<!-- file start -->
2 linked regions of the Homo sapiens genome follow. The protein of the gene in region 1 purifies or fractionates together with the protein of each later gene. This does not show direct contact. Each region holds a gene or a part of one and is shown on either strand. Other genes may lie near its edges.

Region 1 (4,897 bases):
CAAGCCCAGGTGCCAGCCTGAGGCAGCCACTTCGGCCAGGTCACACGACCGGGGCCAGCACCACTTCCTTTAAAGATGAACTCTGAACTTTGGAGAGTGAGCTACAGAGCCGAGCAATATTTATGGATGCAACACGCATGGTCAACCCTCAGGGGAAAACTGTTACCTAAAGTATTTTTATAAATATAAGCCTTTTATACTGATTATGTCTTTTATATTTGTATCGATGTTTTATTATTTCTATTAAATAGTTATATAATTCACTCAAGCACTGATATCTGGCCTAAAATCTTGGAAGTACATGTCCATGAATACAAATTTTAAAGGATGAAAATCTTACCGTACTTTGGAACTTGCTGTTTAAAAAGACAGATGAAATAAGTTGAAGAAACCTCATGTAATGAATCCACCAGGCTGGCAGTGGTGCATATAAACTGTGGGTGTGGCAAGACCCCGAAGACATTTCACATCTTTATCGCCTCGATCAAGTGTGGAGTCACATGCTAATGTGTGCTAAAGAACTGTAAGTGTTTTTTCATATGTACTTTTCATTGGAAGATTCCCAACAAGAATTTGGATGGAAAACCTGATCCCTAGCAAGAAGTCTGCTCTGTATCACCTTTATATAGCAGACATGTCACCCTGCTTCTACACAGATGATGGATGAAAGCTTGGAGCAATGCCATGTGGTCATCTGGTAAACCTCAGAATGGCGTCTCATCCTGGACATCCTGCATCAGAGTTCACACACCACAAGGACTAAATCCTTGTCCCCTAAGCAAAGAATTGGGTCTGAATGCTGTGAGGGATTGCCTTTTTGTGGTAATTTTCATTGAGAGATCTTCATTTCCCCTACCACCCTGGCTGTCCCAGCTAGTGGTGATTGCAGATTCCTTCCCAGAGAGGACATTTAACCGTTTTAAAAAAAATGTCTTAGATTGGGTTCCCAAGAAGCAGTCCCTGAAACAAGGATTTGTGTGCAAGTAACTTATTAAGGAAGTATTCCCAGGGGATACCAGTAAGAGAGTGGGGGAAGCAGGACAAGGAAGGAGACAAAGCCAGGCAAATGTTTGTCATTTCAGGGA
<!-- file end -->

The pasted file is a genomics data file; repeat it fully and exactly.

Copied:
2 linked regions of the Homo sapiens genome follow. The protein of the gene in region 1 purifies or fractionates together with the protein of each later gene. This does not show direct contact. Each region holds a gene or a part of one and is shown on either strand. Other genes may lie near its edges.

Region 1 (4,897 bases):
CAAGCCCAGGTGCCAGCCTGAGGCAGCCACTTCGGCCAGGTCACACGACCGGGGCCAGCACCACTTCCTTTAAAGATGAACTCTGAACTTTGGAGAGTGAGCTACAGAGCCGAGCAATATTTATGGATGCAACACGCATGGTCAACCCTCAGGGGAAAACTGTTACCTAAAGTATTTTTATAAATATAAGCCTTTTATACTGATTATGTCTTTTATATTTGTATCGATGTTTTATTATTTCTATTAAATAGTTATATAATTCACTCAAGCACTGATATCTGGCCTAAAATCTTGGAAGTACATGTCCATGAATACAAATTTTAAAGGATGAAAATCTTACCGTACTTTGGAACTTGCTGTTTAAAAAGACAGATGAAATAAGTTGAAGAAACCTCATGTAATGAATCCACCAGGCTGGCAGTGGTGCATATAAACTGTGGGTGTGGCAAGACCCCGAAGACATTTCACATCTTTATCGCCTCGATCAAGTGTGGAGTCACATGCTAATGTGTGCTAAAGAACTGTAAGTGTTTTTTCATATGTACTTTTCATTGGAAGATTCCCAACAAGAATTTGGATGGAAAACCTGATCCCTAGCAAGAAGTCTGCTCTGTATCACCTTTATATAGCAGACATGTCACCCTGCTTCTACACAGATGATGGATGAAAGCTTGGAGCAATGCCATGTGGTCATCTGGTAAACCTCAGAATGGCGTCTCATCCTGGACATCCTGCATCAGAGTTCACACACCACAAGGACTAAATCCTTGTCCCCTAAGCAAAGAATTGGGTCTGAATGCTGTGAGGGATTGCCTTTTTGTGGTAATTTTCATTGAGAGATCTTCATTTCCCCTACCACCCTGGCTGTCCCAGCTAGTGGTGATTGCAGATTCCTTCCCAGAGAGGACATTTAACCGTTTTAAAAAAAATGTCTTAGATTGGGTTCCCAAGAAGCAGTCCCTGAAACAAGGATTTGTGTGCAAGTAACTTATTAAGGAAGTATTCCCAGGGGATACCAGTAAGAGAGTGGGGGAAGCAGGACAAGGAAGGAGACAAAGCCAGGCAAATGTTTGTCATTTCAGGGA